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Release: Nov. 19, 2002

Biological sciences professor dates origin of photosynthetic algae at 1.2 billion years ago

A University of Iowa researcher has revised scientists' estimate of the date of origin of photosynthetic algae -- responsible for about one-half of Earth's oxygen -- from some 500 million years ago to 1.2 billion years ago.

Debashish Bhattacharya, assistant professor of biological sciences in the University of Iowa College of Liberal Arts and Sciences, whose work is featured on the cover and inside the Nov. 18 issue of the journal Proceedings of the National Academy of Sciences (PNAS), and his colleagues used genetic analysis to trace the origin of certain algae to a common ancestor. He says their paper is "something of a landmark" because it is one of the first of its kind to arrive at such an early date for the beginning of photosynthesis in many different kinds of marine and freshwater algae.

"This paper provides proof for the single origin of a vast assemblage of photosynthetic algae such as diatoms and giant kelps that all contain the light-harvesting pigment chlorophyll c," he says. "It dates their origin at about 1.2 billion years ago, much earlier than previously thought. This changes our views on when the Earth was first dominated by photosynthetic eukaryotes, or single-celled organisms."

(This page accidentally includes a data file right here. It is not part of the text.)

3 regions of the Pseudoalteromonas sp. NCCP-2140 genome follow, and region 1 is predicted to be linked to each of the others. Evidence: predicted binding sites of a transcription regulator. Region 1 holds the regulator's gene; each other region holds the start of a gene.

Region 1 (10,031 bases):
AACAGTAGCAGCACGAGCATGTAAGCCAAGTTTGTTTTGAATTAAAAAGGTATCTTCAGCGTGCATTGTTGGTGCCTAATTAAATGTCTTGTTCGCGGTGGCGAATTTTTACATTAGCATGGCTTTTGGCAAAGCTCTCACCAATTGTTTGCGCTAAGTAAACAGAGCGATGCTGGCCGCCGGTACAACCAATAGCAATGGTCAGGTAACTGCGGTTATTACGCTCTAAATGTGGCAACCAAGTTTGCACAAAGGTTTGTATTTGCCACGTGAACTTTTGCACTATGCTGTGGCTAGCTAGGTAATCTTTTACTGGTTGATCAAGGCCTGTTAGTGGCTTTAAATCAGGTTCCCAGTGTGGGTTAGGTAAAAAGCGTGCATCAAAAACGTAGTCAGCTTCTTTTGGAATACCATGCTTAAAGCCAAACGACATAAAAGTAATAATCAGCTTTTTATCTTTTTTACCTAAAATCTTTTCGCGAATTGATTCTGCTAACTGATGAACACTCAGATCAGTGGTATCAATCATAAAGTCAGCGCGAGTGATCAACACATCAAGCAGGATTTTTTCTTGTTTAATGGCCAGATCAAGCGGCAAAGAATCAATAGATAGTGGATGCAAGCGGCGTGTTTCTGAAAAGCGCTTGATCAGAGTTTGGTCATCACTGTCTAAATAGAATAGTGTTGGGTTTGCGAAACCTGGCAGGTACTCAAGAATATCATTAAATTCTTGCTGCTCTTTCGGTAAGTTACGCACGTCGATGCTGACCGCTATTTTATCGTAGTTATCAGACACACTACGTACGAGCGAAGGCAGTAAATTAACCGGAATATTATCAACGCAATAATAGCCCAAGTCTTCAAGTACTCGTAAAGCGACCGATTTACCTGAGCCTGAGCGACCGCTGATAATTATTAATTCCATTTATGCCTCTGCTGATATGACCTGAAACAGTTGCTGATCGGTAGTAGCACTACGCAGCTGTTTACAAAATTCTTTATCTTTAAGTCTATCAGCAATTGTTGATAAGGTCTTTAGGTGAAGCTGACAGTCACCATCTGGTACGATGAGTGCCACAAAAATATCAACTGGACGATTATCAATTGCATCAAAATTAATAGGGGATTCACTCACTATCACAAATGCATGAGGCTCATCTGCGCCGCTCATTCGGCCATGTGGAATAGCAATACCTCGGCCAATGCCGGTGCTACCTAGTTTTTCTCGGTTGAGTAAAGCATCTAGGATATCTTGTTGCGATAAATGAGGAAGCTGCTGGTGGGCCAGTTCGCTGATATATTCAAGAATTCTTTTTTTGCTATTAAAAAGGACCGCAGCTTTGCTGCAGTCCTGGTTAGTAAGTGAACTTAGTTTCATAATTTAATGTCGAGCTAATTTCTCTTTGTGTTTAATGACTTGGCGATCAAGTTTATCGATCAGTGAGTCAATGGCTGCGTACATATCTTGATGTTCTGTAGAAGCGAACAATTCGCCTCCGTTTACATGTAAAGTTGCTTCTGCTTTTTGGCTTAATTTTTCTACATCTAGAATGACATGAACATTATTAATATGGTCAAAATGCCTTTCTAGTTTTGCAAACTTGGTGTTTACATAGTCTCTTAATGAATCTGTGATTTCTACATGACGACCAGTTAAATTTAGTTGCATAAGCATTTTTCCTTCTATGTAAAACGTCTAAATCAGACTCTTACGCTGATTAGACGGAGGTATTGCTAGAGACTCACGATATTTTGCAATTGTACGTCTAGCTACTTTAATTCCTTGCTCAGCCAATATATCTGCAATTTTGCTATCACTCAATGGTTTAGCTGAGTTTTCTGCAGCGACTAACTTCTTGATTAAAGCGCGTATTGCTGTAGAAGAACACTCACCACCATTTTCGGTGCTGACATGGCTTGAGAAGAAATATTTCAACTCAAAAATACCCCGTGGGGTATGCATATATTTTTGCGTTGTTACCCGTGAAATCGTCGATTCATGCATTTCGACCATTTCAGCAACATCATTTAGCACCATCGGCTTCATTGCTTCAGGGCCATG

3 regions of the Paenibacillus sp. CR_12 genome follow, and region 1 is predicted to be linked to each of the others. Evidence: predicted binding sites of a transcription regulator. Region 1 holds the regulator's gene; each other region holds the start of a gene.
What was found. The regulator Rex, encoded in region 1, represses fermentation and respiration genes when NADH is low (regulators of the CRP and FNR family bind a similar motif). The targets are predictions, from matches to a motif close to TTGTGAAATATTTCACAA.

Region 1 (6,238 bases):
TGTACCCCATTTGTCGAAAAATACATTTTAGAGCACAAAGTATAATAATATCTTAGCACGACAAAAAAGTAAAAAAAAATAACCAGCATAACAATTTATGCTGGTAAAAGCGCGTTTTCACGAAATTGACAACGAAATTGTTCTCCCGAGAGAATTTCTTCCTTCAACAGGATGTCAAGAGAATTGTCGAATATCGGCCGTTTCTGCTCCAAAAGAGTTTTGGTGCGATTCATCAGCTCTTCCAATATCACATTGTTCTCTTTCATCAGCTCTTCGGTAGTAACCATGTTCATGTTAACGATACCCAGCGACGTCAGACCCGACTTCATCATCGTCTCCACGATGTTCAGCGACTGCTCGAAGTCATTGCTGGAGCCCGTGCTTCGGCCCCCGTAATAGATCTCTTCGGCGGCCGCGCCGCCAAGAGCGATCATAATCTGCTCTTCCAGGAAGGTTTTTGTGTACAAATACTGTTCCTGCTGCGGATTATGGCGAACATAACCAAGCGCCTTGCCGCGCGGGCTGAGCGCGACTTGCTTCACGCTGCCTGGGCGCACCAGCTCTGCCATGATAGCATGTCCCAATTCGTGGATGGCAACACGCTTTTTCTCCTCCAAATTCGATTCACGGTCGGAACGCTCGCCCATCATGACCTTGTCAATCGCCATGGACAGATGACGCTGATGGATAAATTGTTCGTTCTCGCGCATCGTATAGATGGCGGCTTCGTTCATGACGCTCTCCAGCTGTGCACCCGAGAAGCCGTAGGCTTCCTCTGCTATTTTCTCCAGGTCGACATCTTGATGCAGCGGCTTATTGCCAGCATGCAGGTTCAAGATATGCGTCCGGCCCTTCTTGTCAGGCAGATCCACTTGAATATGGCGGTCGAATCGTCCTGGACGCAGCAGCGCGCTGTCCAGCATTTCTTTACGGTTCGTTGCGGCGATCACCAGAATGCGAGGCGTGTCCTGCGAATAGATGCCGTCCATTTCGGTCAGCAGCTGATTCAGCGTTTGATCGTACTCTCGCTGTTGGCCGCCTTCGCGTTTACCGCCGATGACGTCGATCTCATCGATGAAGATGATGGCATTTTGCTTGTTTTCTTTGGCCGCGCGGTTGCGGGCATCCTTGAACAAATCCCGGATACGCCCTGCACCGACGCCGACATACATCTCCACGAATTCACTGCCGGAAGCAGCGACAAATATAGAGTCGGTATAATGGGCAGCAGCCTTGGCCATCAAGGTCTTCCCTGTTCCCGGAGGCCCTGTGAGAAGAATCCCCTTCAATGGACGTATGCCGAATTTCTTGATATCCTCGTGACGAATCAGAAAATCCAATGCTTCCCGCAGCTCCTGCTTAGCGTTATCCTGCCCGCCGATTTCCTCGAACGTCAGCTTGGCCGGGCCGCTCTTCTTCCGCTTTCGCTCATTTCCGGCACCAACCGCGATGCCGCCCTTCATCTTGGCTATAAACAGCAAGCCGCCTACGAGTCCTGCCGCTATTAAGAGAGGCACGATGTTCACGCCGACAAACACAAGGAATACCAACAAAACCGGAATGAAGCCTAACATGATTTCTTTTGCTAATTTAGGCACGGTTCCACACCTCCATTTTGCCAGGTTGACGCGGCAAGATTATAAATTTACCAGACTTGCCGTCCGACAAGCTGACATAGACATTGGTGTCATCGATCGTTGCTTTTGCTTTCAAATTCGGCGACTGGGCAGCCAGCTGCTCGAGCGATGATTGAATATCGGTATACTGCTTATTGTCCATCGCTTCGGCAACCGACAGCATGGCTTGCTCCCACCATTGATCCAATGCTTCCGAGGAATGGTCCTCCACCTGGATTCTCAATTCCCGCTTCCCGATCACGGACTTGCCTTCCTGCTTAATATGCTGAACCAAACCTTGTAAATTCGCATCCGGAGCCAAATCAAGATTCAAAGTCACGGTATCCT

Bhattacharya notes that algae, as primary producers in the food chain, are critical to maintaining life on Earth. In particular, algae containing chlorophyll c dominate the world's oceans, he says. His research interests involve studying the origin of plastids, the cell organelles responsible for algal photosynthesis, and how endosymbiosis -- the process of one cell engulfing another -- has driven the origin and diversification of photosynthetic eukaryotes.

"In this paper, we found that a single secondary endosymbiosis, in which a unicellular protist (one-celled organism) engulfed a red alga, occurred about 1.2 billion years ago, giving birth to all chlorophyll c-containing algae. Generally, our findings suggest that endosymbiosis is a significant machine for generating biodiversity on our planet and that many non-photosynthetic species alive today, such as water molds, may in fact have had a photosynthetic ancestor, and these taxa have lost their plastids over one billion years of evolutionary time," he says.

Co-authors of the paper, "Single ancient origin of chromist plastid," are Bhattacharya, Hwan Su Yoon, Jeremiah D. Hackett, of the UI department of biological sciences and Center for Comparative Genomics, and Gabriele Pinto, Dipartimento di Biologia vegetale, Università "Federico II," Napoli, Italy.

Bhattacharya directs one of the best-equipped laboratories of its kind for investigating the evolutionary history of algae. His group recently received a $790,000 grant from the National Science Foundation and the U.S. Department of Agriculture to generate genomic databases for the toxic dinoflagelate Alexandrium tamarense and for the open-ocean, bloom-forming Emiliania huxleyi, a resource of value to many scientists working on the evolution and basic biology of various algae.